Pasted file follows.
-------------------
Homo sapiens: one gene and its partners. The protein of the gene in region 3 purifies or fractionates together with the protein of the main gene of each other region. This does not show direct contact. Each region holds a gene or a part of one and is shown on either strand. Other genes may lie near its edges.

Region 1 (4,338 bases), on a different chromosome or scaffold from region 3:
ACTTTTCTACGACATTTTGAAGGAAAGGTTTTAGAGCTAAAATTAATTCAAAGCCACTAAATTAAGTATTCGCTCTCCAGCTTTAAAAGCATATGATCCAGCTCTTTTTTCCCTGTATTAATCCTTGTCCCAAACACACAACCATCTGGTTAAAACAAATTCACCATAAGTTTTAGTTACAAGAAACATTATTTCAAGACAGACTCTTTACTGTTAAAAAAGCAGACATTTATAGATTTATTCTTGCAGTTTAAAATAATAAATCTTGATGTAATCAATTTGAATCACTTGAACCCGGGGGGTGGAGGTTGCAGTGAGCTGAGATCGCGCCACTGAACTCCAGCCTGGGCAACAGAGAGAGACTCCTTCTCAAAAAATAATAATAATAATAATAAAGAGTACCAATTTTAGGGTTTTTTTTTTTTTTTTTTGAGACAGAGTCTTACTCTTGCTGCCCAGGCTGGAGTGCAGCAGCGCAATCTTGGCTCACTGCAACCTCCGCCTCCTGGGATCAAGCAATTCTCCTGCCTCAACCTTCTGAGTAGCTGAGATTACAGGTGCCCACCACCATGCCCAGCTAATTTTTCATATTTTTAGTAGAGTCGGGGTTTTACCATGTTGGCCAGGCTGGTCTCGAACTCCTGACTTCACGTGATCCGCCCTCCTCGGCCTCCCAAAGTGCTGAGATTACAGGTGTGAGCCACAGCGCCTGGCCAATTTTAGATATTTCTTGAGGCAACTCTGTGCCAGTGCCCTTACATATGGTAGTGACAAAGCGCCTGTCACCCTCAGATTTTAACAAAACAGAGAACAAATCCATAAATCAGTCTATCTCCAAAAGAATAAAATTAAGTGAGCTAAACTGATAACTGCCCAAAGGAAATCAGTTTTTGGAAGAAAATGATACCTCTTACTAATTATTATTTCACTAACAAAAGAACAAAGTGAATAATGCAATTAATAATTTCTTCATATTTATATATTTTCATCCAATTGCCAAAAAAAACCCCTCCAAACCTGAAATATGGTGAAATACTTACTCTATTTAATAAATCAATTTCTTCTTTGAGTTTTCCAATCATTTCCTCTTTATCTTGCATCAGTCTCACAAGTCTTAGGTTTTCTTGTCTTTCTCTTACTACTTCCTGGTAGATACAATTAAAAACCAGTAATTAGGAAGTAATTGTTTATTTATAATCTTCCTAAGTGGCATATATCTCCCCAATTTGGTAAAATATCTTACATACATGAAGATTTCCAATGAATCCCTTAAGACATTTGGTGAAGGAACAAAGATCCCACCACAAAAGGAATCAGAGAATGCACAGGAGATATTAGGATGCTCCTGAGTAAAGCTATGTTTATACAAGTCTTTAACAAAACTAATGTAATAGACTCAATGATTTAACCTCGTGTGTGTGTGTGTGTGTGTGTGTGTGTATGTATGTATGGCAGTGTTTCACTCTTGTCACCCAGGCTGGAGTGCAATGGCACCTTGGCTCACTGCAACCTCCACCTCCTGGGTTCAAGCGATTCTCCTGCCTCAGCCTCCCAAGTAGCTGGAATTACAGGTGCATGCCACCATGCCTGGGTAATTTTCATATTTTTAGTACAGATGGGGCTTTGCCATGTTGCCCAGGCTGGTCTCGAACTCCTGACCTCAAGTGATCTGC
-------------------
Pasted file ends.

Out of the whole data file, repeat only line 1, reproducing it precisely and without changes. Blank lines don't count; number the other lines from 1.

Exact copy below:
Homo sapiens: one gene and its partners. The protein of the gene in region 3 purifies or fractionates together with the protein of the main gene of each other region. This does not show direct contact. Each region holds a gene or a part of one and is shown on either strand. Other genes may lie near its edges.